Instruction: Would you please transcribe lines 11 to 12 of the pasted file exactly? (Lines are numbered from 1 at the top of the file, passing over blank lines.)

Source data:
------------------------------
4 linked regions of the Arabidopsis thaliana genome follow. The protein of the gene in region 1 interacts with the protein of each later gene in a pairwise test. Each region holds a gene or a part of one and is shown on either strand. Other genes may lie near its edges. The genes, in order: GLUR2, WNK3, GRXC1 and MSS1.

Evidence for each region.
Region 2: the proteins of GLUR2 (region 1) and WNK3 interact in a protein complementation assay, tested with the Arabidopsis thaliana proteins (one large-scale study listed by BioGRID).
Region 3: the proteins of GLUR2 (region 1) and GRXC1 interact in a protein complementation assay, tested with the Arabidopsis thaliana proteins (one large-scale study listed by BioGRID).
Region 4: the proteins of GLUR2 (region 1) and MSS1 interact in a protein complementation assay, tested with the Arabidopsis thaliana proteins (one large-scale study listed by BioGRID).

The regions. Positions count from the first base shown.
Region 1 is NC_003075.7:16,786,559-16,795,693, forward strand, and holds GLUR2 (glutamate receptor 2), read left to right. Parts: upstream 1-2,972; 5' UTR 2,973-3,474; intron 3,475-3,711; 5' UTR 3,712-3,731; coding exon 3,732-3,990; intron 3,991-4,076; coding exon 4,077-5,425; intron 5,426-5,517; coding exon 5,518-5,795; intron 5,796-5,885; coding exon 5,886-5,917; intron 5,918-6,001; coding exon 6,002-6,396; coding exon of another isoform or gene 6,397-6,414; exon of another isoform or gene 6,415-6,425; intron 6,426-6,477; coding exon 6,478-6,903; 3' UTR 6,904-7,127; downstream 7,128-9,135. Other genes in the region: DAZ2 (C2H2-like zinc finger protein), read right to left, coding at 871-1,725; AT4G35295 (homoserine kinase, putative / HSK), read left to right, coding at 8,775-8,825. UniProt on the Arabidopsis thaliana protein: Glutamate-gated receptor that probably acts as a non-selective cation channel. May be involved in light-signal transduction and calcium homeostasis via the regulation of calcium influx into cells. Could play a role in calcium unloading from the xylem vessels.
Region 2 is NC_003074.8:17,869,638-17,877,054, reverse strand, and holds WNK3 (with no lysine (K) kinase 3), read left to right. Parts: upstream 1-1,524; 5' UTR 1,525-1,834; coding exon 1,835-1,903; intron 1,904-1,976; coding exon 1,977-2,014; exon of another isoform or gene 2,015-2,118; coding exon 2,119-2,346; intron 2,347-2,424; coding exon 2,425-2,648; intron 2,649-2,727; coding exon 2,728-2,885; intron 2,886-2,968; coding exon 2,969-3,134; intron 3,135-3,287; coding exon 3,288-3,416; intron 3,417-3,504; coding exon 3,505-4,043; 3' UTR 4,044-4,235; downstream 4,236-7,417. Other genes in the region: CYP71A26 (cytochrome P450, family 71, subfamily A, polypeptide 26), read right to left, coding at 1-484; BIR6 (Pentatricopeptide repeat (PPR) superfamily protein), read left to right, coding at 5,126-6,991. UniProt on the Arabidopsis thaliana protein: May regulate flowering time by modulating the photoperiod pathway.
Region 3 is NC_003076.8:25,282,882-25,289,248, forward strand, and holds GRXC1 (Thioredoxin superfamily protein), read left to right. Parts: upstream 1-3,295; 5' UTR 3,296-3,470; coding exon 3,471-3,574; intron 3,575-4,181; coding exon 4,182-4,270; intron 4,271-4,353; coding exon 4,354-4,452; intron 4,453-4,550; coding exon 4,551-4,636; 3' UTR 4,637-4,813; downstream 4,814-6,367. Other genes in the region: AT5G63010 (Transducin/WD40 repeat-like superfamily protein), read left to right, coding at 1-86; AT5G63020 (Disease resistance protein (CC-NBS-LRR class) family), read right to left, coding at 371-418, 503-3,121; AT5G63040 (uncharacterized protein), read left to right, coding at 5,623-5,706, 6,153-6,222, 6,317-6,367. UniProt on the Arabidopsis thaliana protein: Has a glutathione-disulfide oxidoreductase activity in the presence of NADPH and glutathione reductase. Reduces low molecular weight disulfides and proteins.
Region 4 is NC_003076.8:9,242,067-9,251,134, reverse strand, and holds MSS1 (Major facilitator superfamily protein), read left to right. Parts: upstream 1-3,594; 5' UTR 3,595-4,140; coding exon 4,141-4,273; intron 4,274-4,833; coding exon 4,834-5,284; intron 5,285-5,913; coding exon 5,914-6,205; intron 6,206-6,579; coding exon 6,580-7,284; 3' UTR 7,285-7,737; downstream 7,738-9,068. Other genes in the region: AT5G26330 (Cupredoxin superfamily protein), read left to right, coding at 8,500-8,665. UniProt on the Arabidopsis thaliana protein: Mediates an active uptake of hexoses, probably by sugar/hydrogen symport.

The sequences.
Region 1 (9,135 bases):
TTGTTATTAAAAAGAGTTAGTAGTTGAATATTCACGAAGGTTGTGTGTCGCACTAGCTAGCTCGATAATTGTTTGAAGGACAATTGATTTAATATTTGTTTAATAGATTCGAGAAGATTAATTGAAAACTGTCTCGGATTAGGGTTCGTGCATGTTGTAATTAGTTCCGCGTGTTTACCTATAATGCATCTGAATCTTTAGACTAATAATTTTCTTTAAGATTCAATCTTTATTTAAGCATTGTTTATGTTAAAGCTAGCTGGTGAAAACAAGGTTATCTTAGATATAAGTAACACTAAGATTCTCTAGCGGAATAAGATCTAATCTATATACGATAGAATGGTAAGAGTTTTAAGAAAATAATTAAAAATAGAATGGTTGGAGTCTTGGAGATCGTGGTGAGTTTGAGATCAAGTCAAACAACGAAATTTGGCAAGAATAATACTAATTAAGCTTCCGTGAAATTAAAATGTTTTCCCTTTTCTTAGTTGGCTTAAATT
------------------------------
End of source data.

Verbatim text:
The sequences.
Region 1 (9,135 bases):